Ghost estate demolition could cost council €40,000
By Claire O’brien
Westmeath County Council could face a bill of up to €40,000 for the demolition of a ghost estate in the village of Ballingore.
Works are currently underway to restore the six acre site just behind the Bodhran pub to greenfield status, knocking three almost complete bungalows, and filling in a number of dangerous holes.
The work is being carried out under legislation governing derelict sites, but as there is confusion as to who exactly owns the development, there may be difficulty in reclaiming the funds.
However, an official at Westmeath County Council says they were forced to take action because “we were left in a quandary when the owner left the site in that dangerous, unsightly manner”.
They began work partly in response to public demand and “local residents were pressing us to take action”.
“Reluctantly”, the council is taking the action under the legislation instead of continuing to wait for those responsible.
Notice has been served on the person believed to be the owner and two diggers and a number of men are working on the site now.
This is a source of satisfaction to Councillor Colm Arthur who says locals are relieved work is finally taking place.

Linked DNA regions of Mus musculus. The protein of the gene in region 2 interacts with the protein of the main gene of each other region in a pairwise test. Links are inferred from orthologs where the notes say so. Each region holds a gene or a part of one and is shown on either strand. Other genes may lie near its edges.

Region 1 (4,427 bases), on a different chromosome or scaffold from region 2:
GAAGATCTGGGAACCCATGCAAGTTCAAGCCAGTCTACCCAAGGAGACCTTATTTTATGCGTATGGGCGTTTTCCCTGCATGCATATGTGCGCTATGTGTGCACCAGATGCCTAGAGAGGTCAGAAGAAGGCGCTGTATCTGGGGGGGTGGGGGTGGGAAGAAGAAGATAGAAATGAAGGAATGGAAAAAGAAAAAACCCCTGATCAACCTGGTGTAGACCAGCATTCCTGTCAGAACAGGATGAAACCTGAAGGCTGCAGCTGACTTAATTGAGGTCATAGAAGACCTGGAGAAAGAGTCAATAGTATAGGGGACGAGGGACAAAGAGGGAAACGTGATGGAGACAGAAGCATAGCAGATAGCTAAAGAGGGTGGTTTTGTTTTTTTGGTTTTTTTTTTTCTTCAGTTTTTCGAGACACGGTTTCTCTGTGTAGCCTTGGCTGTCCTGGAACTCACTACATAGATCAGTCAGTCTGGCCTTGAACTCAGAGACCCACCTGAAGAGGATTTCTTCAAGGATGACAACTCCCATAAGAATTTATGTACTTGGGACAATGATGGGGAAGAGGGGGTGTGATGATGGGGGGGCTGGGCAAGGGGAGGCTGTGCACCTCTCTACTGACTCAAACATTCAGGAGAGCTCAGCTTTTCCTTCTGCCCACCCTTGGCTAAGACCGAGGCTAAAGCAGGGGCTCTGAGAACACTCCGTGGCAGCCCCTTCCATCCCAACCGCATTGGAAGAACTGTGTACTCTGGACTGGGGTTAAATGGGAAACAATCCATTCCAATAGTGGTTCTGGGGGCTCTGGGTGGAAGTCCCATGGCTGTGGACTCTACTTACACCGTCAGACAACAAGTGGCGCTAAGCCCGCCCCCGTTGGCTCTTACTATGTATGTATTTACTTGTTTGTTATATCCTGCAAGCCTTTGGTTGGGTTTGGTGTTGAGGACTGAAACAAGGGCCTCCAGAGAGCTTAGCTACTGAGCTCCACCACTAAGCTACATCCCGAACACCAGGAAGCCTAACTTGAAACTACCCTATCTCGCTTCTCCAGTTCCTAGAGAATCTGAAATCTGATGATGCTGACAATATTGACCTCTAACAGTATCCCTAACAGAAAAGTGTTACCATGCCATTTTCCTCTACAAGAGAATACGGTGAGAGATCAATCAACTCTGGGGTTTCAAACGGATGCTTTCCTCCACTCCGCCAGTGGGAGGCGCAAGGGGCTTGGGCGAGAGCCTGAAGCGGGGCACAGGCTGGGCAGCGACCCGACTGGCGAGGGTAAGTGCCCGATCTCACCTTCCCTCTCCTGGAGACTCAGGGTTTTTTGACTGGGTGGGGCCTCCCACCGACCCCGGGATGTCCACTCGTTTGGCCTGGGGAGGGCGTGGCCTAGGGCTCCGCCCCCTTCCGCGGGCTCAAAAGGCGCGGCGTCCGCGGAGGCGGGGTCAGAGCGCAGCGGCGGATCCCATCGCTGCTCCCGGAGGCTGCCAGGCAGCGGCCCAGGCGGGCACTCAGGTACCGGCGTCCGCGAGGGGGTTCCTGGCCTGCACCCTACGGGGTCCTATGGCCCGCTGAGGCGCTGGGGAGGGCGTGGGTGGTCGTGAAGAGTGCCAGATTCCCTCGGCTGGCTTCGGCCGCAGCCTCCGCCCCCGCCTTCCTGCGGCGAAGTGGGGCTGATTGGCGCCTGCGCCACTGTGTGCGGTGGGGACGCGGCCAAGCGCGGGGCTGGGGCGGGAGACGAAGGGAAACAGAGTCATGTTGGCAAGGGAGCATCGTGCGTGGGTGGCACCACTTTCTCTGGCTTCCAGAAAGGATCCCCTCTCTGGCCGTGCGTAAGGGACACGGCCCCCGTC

He says he has been asking the council to deal with the eyesore since he was elected in 2009.
“The developer wasn’t engaging in any way with Westmeath County Council,” he says and if he had, Cllr Arthur says the three houses may have been saved, something the locals would have liked.
“It was seen as the beginning of bigger things in Ballingore at the time. But obviously things have changed now and economic situations are as they are.”
The houses have been significantly damaged by vandals, with graffiti visible from the road.
“They’ve absolutely been torn asunder, by maybe anti-social behaviour, gangs, or people meeting up here, and using them as dens for parties or whatever and it has been a problem in the area,” says the councillor who is also relieved the site has finally been fenced off.
“For the last eight years it has been wide open to the public,” he says. “It’s been an absolute hellhole because you’ve had huge, deep holes there, uncovered, un-fenced off.
“It’s been a health and safety nightmare, so Westmeath County Council had to act to do something with the site,” he concludes.
The development, had it gone ahead, could almost have doubled the population of the village which has between 25 and 30 houses.
Completed, it would have brought essential services to the village which would have led to the possibility of further developments, but with the oversupply of housing and zoned land in the county, it is unlikely that development will now take place.